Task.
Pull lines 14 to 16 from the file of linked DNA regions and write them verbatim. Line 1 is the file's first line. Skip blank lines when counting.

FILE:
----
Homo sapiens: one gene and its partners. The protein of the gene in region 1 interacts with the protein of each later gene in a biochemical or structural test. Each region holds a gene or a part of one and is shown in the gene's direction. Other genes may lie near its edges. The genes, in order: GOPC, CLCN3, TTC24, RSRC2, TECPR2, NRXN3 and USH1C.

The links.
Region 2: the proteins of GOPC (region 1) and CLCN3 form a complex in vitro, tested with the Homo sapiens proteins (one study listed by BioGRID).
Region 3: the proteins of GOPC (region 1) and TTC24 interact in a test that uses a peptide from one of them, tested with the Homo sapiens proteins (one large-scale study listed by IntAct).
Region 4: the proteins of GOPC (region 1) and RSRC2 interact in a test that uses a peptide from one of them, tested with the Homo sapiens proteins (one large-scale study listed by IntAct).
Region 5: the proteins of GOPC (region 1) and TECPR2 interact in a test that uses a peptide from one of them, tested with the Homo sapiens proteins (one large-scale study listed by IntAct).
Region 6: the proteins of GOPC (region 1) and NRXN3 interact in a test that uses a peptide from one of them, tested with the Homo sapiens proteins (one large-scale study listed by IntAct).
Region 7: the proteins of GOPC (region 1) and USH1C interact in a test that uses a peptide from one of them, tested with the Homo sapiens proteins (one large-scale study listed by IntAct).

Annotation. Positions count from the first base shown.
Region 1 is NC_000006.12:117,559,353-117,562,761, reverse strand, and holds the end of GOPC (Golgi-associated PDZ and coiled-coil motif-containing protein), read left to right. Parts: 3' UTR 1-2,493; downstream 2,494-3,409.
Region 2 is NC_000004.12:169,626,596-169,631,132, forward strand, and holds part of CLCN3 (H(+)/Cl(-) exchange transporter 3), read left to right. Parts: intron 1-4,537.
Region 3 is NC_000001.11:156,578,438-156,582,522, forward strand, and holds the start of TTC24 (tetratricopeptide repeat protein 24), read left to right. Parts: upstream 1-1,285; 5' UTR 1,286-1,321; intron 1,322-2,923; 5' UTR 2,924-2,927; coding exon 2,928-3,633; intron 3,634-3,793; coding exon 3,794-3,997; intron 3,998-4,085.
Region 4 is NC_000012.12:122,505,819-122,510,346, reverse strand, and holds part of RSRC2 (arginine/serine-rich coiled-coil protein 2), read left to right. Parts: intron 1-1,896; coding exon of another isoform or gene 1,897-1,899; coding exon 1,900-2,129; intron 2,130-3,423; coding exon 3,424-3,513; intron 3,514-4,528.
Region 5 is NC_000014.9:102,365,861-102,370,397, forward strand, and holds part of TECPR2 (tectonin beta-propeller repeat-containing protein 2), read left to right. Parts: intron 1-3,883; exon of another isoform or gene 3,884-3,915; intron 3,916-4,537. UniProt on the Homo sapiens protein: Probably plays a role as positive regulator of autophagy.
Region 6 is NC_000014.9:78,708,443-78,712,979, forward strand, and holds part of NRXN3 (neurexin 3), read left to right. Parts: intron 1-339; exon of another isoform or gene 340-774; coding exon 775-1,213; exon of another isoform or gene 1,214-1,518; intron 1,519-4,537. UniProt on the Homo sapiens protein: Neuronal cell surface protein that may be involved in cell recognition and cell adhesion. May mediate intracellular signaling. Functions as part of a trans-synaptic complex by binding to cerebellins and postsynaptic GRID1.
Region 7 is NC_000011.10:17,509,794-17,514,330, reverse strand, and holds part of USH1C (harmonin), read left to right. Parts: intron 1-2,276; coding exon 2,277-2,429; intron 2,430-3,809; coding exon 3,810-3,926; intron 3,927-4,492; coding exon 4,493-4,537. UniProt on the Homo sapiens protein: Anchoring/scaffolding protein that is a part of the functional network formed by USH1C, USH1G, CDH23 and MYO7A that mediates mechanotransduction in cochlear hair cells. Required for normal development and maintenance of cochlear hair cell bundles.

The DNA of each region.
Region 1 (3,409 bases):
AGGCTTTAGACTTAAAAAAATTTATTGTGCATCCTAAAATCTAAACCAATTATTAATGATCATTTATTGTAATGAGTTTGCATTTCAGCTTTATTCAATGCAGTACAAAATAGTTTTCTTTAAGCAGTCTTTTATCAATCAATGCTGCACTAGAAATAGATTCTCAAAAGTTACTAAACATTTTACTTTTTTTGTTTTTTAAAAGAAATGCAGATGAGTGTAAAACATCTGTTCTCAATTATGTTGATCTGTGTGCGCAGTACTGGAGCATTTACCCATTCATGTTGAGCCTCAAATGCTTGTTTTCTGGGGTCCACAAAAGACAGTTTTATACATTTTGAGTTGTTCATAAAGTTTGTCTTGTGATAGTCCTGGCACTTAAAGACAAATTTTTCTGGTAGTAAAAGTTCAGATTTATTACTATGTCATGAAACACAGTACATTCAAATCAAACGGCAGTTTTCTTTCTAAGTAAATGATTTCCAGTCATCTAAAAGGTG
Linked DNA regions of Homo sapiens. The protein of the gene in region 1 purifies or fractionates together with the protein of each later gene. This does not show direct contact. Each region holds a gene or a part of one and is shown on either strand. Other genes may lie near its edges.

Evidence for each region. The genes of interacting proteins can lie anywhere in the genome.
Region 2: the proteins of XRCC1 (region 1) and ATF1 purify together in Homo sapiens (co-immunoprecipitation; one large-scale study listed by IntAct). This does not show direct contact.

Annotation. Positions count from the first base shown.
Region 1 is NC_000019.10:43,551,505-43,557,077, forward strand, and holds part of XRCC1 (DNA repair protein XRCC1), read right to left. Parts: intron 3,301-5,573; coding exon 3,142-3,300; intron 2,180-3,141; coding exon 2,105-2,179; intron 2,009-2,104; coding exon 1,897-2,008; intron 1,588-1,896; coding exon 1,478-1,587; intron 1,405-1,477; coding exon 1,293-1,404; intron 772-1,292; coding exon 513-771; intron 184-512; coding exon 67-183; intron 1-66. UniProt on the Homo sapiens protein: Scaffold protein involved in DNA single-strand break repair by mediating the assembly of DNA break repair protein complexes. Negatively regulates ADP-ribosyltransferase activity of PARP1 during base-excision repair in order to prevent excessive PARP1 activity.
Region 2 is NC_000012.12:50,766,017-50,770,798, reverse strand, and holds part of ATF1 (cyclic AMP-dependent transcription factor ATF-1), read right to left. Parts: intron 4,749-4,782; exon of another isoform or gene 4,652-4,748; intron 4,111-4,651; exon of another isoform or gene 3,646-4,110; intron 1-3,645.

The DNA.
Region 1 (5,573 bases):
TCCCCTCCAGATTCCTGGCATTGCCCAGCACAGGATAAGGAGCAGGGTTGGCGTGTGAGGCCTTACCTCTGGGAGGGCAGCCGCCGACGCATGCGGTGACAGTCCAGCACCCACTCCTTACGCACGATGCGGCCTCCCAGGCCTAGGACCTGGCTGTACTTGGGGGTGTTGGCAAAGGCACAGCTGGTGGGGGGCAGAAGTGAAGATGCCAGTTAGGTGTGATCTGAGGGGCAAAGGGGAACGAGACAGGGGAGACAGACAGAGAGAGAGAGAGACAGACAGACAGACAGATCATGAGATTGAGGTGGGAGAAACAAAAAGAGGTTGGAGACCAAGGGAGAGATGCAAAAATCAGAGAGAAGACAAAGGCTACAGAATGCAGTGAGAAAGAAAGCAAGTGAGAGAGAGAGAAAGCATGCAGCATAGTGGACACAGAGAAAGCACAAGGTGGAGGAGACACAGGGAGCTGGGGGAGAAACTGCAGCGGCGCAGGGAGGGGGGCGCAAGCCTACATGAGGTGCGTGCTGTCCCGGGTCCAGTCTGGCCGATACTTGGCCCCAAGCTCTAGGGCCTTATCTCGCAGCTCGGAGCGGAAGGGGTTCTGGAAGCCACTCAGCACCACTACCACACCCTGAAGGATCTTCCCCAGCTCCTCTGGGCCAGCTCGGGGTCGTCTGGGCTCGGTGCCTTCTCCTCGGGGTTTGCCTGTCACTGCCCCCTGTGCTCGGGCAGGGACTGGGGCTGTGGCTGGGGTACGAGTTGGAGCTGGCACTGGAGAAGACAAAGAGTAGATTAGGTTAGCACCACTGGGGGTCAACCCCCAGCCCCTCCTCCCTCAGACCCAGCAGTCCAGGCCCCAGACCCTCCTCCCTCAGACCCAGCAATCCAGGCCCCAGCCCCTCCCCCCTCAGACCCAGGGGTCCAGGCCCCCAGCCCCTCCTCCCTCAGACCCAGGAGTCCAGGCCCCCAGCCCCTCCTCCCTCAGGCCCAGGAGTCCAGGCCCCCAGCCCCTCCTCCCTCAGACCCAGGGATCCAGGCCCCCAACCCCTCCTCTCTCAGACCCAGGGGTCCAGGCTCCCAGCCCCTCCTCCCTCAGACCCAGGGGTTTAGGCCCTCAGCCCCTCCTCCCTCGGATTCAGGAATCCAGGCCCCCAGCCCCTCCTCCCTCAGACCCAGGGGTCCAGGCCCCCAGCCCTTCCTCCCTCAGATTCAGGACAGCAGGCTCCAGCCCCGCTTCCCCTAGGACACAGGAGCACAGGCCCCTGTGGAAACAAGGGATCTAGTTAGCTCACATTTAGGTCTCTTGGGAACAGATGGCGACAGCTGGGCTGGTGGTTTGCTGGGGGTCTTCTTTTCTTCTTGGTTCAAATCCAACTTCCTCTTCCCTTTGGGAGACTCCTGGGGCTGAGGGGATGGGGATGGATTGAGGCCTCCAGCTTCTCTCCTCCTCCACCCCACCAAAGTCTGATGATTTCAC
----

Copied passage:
Region 5 is NC_000014.9:102,365,861-102,370,397, forward strand, and holds part of TECPR2 (tectonin beta-propeller repeat-containing protein 2), read left to right. Parts: intron 1-3,883; exon of another isoform or gene 3,884-3,915; intron 3,916-4,537. UniProt on the Homo sapiens protein: Probably plays a role as positive regulator of autophagy.
Region 6 is NC_000014.9:78,708,443-78,712,979, forward strand, and holds part of NRXN3 (neurexin 3), read left to right. Parts: intron 1-339; exon of another isoform or gene 340-774; coding exon 775-1,213; exon of another isoform or gene 1,214-1,518; intron 1,519-4,537. UniProt on the Homo sapiens protein: Neuronal cell surface protein that may be involved in cell recognition and cell adhesion. May mediate intracellular signaling. Functions as part of a trans-synaptic complex by binding to cerebellins and postsynaptic GRID1.
Region 7 is NC_000011.10:17,509,794-17,514,330, reverse strand, and holds part of USH1C (harmonin), read left to right. Parts: intron 1-2,276; coding exon 2,277-2,429; intron 2,430-3,809; coding exon 3,810-3,926; intron 3,927-4,492; coding exon 4,493-4,537. UniProt on the Homo sapiens protein: Anchoring/scaffolding protein that is a part of the functional network formed by USH1C, USH1G, CDH23 and MYO7A that mediates mechanotransduction in cochlear hair cells. Required for normal development and maintenance of cochlear hair cell bundles.